Dentistry: Advanced Research (ISSN: 2574-7347)

Article / research article

"Orthodontic Treatment Requirements and Approaches in Children with Bleeding Disorders"

Elif Gizem Aktepe Güler1, Kaan Kavakli2, Bülent Zülfikar3, Şemsa İlknur Tanboğa1*

1Marmara University, Department of Paediatric Dentistry, Turkey

2Ege University, Department of Paediatric Haematology and Oncology, Turkey

3Istanbul University, Department of Paediatric Haematology and Oncology, Turkey

*Corresponding author: Şemsa İlknur Tanboğa, Marmara University, Department of Paediatric Dentistry, Turkey

Received Date: 05 October, 2020; Accepted Date: 19 October, 2020; Published Date: 26 October, 2020

Abstract

Aim: In history, orthodontic treatments were avoided in haemophiliac patients. However, since orthodontic treatment is consistent with general health and is a necessity for medically compromised patients, it is not a contradiction anymore. The purpose of this study is to investigate the orthodontic treatment needs of haemophiliac children in Turkey, to determine the approaches and fears of orthodontic treatment among parents and to create a treatment protocol to inform parents and doctors.

Material and Method: The study is designed as a cross-sectional study comparing oral health and malocclusion index of haemophiliac patients with matched healthy subjects. Study and control groups included 58 children from five to fifteen years old. DMFT and dmft indexes were used for caries index; ICON and IOTN indexes and questionnaires were used to evaluate the need for orthodontic treatment.

Results: dmft averages of the study group were statistically significantly higher than the control group. The ICON and IOTN averages of the study group were statistically significantly higher than the control group.

Conclusion: Parents need to be informed more about the possibility that haemophiliac children may have orthodontic treatment. Preventive and interceptive orthodontic treatments performed in the early period are of great importance. Paediatric dentists must have the knowledge for treatment of these patients.

Keywords

Blood coagulation disorders; Haemophilia; Orthodontics; Paediatric dentistry

Introduction

Although malocclusion is not a life-threatening condition, it should be considered as an important public health problem due to its incidence, the possibility of prevention and the possibility of treatment [1]. Among oral health problems, malocclusions are in the third place after caries and periodontal diseases [1]. The World Health Organization describes this disorder as an anomaly that may affect a person’s physical or emotional health and emphasizes that it is a condition to be treated [1]. In our age, the need for orthodontic treatment is no longer a necessity only in healthy individuals. Orthodontic treatment is also a requirement for individuals with serious health problems. Among these health conditions, bleeding disorders are the most frequent systemic disease which results in prolonged and excessive bleeding [2]. Inherited bleeding disorders account for approximately one in ten thousand live births. Haemophilia A is the most common of these and accounts for about 80% of bleeding disorders [3]. Hemophilia A is an X chromosome linked recessive inherited bleeding disorder. It is characterized by a defect in the clotting mechanism [4,5].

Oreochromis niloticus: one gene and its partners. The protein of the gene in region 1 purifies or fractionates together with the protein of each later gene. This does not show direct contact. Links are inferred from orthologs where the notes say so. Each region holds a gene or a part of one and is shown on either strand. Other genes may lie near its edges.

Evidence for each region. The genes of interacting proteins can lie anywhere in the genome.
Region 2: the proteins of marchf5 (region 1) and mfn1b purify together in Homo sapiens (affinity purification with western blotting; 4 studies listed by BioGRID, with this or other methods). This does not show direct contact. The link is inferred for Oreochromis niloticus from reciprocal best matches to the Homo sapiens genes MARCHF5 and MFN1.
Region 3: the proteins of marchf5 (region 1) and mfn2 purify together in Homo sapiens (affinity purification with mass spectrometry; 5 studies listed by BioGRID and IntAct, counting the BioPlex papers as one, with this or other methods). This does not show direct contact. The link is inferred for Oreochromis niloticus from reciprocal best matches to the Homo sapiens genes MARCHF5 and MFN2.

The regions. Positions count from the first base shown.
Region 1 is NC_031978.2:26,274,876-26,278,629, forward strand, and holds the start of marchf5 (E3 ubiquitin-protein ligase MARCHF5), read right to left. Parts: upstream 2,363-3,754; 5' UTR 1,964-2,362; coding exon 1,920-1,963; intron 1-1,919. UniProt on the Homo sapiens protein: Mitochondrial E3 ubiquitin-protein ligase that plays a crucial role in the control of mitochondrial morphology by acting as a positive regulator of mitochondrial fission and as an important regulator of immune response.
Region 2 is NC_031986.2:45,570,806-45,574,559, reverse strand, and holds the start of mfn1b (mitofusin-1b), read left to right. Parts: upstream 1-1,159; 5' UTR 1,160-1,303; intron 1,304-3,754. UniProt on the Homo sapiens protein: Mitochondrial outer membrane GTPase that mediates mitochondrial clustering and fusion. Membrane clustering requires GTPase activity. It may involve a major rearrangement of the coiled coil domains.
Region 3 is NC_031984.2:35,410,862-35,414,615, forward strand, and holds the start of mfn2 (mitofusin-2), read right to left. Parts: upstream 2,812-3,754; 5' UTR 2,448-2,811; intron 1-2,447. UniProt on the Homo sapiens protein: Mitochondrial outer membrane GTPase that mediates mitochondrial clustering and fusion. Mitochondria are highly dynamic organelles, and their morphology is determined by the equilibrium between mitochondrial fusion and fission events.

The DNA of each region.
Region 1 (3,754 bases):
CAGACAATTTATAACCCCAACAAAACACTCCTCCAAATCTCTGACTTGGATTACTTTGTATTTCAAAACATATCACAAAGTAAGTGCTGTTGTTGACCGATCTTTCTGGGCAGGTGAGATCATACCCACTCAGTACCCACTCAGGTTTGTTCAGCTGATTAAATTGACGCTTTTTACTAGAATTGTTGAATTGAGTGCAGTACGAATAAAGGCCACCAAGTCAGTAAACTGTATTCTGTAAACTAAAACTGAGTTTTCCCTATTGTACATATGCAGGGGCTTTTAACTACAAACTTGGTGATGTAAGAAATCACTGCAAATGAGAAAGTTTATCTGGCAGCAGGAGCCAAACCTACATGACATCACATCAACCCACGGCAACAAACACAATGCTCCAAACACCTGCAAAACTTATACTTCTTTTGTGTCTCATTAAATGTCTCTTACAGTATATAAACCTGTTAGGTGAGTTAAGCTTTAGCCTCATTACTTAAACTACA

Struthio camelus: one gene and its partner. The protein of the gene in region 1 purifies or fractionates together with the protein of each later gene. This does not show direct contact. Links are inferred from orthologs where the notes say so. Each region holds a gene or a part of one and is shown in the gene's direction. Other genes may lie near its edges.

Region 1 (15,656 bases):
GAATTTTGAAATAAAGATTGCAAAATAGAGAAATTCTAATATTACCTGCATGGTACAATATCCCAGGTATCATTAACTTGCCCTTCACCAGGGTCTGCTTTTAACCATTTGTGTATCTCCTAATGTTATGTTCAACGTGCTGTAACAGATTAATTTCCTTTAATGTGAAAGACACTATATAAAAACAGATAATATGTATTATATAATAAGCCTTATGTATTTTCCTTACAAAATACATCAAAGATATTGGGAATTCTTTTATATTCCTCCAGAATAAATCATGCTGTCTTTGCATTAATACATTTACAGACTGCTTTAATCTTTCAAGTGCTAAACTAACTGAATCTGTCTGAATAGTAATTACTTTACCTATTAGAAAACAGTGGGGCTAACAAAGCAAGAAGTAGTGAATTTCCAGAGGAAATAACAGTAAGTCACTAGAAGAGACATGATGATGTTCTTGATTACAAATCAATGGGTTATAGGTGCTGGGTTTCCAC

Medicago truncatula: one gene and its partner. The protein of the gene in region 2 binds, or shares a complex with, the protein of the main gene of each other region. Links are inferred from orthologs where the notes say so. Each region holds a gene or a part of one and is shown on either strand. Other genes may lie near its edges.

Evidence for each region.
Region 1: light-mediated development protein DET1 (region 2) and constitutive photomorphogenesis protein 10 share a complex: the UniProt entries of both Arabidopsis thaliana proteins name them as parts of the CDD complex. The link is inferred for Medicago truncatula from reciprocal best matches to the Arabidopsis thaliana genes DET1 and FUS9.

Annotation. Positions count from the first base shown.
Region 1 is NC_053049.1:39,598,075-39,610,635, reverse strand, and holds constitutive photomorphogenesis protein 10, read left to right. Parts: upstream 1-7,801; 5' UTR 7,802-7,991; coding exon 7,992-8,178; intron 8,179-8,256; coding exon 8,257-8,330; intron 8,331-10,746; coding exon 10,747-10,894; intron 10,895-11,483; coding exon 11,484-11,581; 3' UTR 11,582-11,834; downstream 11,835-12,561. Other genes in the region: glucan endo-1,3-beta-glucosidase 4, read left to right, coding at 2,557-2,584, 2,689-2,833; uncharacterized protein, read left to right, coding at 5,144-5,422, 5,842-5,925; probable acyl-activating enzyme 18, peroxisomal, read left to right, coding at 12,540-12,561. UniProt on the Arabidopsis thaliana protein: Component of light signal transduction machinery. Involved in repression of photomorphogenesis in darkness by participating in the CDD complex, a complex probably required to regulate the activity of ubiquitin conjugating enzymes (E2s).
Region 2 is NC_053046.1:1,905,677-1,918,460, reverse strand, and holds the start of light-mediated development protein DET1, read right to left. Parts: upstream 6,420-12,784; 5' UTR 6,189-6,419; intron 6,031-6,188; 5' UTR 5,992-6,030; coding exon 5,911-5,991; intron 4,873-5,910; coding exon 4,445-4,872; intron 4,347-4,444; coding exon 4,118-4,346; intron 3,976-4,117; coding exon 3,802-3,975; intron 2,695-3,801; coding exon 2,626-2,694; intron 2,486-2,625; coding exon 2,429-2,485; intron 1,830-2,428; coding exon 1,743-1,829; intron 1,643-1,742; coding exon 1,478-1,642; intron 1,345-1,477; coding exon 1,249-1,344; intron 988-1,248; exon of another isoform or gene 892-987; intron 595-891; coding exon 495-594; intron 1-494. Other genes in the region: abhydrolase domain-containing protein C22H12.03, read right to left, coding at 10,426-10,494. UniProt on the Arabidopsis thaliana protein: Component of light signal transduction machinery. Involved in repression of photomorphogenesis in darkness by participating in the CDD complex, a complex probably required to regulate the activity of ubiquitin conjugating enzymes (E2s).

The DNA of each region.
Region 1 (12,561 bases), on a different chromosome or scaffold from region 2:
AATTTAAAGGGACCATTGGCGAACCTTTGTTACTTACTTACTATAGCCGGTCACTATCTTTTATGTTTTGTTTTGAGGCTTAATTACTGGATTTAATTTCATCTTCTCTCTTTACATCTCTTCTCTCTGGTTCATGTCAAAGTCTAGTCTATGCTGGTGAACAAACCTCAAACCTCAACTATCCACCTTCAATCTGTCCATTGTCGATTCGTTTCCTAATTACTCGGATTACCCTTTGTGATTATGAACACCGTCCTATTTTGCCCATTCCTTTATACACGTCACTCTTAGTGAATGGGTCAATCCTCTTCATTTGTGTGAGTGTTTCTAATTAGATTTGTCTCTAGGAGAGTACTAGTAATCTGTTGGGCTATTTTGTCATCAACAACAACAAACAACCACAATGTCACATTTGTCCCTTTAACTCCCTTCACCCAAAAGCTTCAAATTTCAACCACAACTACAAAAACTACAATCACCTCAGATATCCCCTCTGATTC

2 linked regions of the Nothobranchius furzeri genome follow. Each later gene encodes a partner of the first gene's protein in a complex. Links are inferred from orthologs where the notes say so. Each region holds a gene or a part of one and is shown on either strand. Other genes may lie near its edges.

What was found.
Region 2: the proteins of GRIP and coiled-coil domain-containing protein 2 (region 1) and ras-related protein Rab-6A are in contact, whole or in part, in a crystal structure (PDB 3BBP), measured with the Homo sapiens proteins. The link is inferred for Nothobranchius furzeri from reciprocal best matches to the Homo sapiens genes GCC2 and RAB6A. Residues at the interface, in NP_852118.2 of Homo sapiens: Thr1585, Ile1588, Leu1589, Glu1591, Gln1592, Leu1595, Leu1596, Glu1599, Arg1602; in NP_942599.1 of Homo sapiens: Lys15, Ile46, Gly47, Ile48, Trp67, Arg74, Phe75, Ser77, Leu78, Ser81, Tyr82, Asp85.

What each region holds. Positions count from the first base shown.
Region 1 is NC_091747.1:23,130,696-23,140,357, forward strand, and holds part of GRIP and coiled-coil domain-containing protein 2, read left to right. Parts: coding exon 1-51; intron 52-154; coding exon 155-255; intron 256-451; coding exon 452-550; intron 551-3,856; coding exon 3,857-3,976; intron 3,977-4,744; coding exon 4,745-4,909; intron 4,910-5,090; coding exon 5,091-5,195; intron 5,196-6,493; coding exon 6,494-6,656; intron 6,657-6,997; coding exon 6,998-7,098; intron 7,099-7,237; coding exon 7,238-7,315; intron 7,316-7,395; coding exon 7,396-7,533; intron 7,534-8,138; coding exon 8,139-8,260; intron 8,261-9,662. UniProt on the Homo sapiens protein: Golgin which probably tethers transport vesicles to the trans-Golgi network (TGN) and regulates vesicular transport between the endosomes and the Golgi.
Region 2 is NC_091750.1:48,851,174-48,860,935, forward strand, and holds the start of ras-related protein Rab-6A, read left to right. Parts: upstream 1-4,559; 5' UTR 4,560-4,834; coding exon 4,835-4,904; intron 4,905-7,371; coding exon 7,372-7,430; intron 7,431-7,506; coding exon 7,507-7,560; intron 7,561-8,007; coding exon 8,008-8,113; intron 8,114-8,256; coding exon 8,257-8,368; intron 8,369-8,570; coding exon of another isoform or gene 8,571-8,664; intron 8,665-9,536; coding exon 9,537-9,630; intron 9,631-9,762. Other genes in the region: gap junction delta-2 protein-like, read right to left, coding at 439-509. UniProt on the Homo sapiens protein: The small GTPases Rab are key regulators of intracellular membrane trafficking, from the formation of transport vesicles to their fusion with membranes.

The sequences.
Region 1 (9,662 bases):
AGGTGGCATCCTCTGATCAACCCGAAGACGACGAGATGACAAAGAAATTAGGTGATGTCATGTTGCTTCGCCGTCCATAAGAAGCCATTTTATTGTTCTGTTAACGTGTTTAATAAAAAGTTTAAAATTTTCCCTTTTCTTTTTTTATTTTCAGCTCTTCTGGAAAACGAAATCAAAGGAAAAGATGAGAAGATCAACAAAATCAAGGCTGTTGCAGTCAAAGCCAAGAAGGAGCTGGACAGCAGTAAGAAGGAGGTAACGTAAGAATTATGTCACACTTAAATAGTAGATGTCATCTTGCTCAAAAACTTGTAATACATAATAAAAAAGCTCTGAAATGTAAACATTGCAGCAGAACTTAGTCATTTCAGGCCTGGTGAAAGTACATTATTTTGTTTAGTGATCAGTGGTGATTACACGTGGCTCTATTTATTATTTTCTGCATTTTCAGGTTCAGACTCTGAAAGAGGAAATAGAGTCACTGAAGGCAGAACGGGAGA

In history, orthodontic treatments were avoided in patients with bleeding disorders. However, it is not a contradiction anymore. Since, orthodontic treatment is consistent with general health and it is a necessity for medically compromised patients [2]. However, during orthodontic treatment in patients with bleeding disorders, special consideration should be given for two main topics. First one of these is viral infection risk [6]. Viral infection is a risk regarding the use of concentrates which carries a small risk of transmitting viral infection despite careful donor selection and screening. Dentists should be careful in this regard. Second topic is bleeding risk [6]. Orthodontic treatment does not increase bleeding risk. Nevertheless, excellent oral hygiene is of great importance during orthodontic treatment. Because, it is desirable to avoid gingival bleeding before it occurs [6]. Moreover, fixed orthodontic appliances are preferable to removable appliances. Since, removable appliances can cause gingival irritation [6]. On the other hand, fixed orthodontic appliances may cause chronic irritation and bleeding. Thus, special care is required to avoid mucosal cuts when placing and removing archwires [6]. To avoid bleeding, archwires should be secured with elastomeric modules rather than wire ligatures, which carry the risk of cutting the mucosal surface [6]. During the orthodontic treatment in patients with bleeding disorders, the duration of orthodontic treatment should be kept to a minimum to reduce the potential for complications [7].